token_woman:
    Steve The Cynic:
    Or he might have 20 years' experience mostly in languages with sane assignment-destruction semantics
    That's charitable. It looks to me more like he just doesn't understand what assigning an object to a variable actually does.

    Edit: Had a think about why it seems that way to me, and I think it's because he said "But I closed it" rather than "But I reassigned it" or "But it would have got destroyed there right?". The fact that he said "But I closed it" suggests that he thinks "it" is the same statement all along, somehow ...

    I think your pre-edit remark is saying more or less the same thing as I was - in a language like C++, assigning a value to a variable replaces the current value with another, and in the process calls any code associated with that action, like an operator =() or the destructor of an obect released by a replaced smart pointer.  In Python, giving a new value to a variable destroys (subject to remaining-references semantics, of course) the old object referenced by that variable immediately.  Chuckles-the-code-monkey codes his Java as if that's the case, when it clearly isn't.

    Further, he then defends what he does as if the assignments are merely giving the prepared statement object more work to do (rather than replacing it with another but not cleaning up the old one yet) with the close at the end to tell it, "All done now, go away."  Which of course isn't what happens.  I haven't done more than hardly any Java coding, and I know that this is not how you use Java.  On the other hand, I actually do have 20+ years' experience, and not just the same year 20 times either, and I also know that it is important to understand what your tools do, and what other tools you could use might do instead, because maybe it would be better.  Or maybe it would be worse, but at least you can base the decision on knowledge, not ideology (like the tales told of acquaintances who think git is a magic, divinely inspired thing, the best there is, merely because Linus T had a hand in its creation).  (And no, not because Linus T is an expert in distributed version control, but merely because he is Linus T, creator of an operating system kernel.)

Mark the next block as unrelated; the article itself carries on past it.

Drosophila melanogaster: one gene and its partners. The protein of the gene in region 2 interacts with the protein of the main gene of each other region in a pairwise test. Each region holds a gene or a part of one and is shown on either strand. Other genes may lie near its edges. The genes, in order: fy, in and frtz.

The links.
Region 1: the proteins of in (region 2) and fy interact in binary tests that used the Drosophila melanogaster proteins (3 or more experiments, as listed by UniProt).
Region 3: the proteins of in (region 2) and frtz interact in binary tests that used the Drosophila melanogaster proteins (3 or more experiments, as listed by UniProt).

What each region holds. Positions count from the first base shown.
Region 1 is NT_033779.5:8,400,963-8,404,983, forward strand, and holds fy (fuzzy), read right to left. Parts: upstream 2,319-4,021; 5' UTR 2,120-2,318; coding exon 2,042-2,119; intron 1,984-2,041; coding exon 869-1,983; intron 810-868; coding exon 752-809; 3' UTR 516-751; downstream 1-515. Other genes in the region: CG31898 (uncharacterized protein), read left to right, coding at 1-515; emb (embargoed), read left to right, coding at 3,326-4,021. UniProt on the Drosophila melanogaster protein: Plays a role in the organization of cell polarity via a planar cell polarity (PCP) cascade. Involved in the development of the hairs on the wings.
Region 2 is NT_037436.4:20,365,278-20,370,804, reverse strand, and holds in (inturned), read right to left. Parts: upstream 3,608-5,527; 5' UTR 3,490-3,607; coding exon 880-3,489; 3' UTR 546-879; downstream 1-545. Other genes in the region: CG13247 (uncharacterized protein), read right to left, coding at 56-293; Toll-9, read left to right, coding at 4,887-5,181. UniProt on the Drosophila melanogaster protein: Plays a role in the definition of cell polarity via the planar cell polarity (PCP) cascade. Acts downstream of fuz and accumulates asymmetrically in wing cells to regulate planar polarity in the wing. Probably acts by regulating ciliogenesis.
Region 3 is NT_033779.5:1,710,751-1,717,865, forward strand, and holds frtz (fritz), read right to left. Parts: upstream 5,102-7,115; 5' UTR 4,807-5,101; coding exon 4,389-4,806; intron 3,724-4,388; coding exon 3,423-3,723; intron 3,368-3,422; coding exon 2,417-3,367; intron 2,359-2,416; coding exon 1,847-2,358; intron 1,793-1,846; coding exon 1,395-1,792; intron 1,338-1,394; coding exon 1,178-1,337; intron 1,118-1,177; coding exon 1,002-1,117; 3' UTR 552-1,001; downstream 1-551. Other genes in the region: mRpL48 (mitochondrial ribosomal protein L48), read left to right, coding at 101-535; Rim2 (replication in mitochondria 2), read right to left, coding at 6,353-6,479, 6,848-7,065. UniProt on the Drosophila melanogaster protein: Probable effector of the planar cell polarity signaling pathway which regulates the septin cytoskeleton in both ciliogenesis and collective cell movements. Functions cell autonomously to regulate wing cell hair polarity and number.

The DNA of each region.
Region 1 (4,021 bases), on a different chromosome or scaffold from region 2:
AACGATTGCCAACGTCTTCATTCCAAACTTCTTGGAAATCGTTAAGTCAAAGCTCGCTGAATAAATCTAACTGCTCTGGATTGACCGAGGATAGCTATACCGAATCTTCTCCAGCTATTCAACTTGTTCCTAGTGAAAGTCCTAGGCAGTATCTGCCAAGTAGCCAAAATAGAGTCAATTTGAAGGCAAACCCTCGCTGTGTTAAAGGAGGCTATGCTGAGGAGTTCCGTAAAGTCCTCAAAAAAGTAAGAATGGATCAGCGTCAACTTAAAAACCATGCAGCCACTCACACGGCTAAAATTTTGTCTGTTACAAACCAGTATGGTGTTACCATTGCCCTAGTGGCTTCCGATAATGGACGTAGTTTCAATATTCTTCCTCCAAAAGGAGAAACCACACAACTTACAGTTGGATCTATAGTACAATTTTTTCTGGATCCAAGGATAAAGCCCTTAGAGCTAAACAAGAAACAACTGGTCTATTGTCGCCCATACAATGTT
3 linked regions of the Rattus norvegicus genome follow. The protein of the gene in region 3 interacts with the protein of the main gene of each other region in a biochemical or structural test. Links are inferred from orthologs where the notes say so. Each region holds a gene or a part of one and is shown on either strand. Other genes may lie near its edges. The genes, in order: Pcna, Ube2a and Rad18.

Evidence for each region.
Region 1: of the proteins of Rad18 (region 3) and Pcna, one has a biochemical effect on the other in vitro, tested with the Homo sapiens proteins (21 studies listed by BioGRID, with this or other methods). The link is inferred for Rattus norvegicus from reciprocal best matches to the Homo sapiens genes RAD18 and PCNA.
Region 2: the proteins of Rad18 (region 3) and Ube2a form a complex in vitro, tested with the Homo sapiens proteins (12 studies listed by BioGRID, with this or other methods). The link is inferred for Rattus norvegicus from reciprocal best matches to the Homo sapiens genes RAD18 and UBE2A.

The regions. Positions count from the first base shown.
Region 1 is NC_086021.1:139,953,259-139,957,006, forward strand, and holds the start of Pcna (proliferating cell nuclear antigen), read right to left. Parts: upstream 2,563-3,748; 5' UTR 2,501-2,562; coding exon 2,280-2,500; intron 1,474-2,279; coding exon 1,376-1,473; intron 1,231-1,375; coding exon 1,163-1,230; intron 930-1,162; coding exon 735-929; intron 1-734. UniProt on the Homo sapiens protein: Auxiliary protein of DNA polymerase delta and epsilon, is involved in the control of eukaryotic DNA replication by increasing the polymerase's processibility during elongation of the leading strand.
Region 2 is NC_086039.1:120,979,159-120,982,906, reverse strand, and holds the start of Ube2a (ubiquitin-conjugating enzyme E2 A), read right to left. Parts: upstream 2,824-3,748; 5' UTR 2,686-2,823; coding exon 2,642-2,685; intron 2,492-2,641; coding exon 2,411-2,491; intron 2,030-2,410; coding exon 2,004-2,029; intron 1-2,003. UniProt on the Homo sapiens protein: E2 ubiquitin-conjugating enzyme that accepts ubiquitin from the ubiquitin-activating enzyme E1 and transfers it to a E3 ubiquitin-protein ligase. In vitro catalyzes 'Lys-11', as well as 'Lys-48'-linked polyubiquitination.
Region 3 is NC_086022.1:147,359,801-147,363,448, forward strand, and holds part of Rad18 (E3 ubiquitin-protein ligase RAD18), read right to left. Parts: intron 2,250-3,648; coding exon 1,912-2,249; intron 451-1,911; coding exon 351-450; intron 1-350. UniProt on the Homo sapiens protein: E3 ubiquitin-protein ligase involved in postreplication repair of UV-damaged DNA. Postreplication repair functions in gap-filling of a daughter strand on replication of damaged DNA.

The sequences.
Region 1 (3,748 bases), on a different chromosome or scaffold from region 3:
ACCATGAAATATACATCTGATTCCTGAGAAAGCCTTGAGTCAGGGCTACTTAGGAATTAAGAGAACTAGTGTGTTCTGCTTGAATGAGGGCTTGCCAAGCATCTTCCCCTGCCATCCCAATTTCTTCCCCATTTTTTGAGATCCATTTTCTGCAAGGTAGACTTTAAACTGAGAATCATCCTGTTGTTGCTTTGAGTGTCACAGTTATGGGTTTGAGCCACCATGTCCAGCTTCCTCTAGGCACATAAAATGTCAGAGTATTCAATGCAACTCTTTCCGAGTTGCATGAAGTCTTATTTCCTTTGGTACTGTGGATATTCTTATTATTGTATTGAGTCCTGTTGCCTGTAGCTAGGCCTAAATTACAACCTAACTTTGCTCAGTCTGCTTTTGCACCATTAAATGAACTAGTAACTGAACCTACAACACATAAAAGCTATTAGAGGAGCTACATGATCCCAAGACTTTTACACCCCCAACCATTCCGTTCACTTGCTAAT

Anyway, I'm done, it's 6pm on Friday where I am, so I'm getting off the soap box and going home to start my weekend with some nice French wine.

  • 02-10-2012 12:29 PM In reply to

    Re: But I closed it...

    Steve The Cynic:

    I'd let you all know my real opinion, it's Friday afternoon and I go home for the weekend in just over an hour, so I can't raise the enthusiasm for withering contempt for a language with indeterminate object lifetimes.

    Seriously, though, he might be one of those people with 20 years' experience where all those 20 years are actually the same year.  Or he might have 20 years' experience mostly in languages with sane assignment-destruction semantics, although the what's-the-big-deal remark makes me suspect otherwise.  (Java is not one of these languages, by the way.  It always amuses me when I see IT trade journalists - and others - writing in an admiring way about Mr Gosling.  I know a guy who used to work with him, and the things my friend has said about Gosling don't bear repeating, but do explain a great deal about why Java is the way it is.)

    See, with sane assignment-destruction semantics, the disappearance of the first prepared statement object (by its reference receiving a new value) would call the destructor immediately, and that would be coded so it closed the cursor and did whatever else it needed to do in order to clean up after itself.  Note that although I normally prefer C++, it isn't the only language with the required semantics, as for example things like Python also do the right thing while simultaneously also having the everything's a reference semantics of Java.

    But what do I know, anyway?

    As usual, TRWTF is Java.

    Let the healing begin!

  • I may not agree with everything Morbs just said, but he expresses himself in a way that is dignified, respectful, polite and non-threatening!
  • 02-10-2012 1:17 PM In reply to

    Re: But I closed it...

     

    morbiuswilters:
    As usual, TRWTF is Java.

    While Java has given me a sufficient number of reasons to hate those who designed it, I would argue that, at least in this case, it's not the hammer, but the tool that was using it.

    Be brief, no matter how long it takes.
  • 02-10-2012 1:41 PM In reply to

    Re: But I closed it...

    snoofle: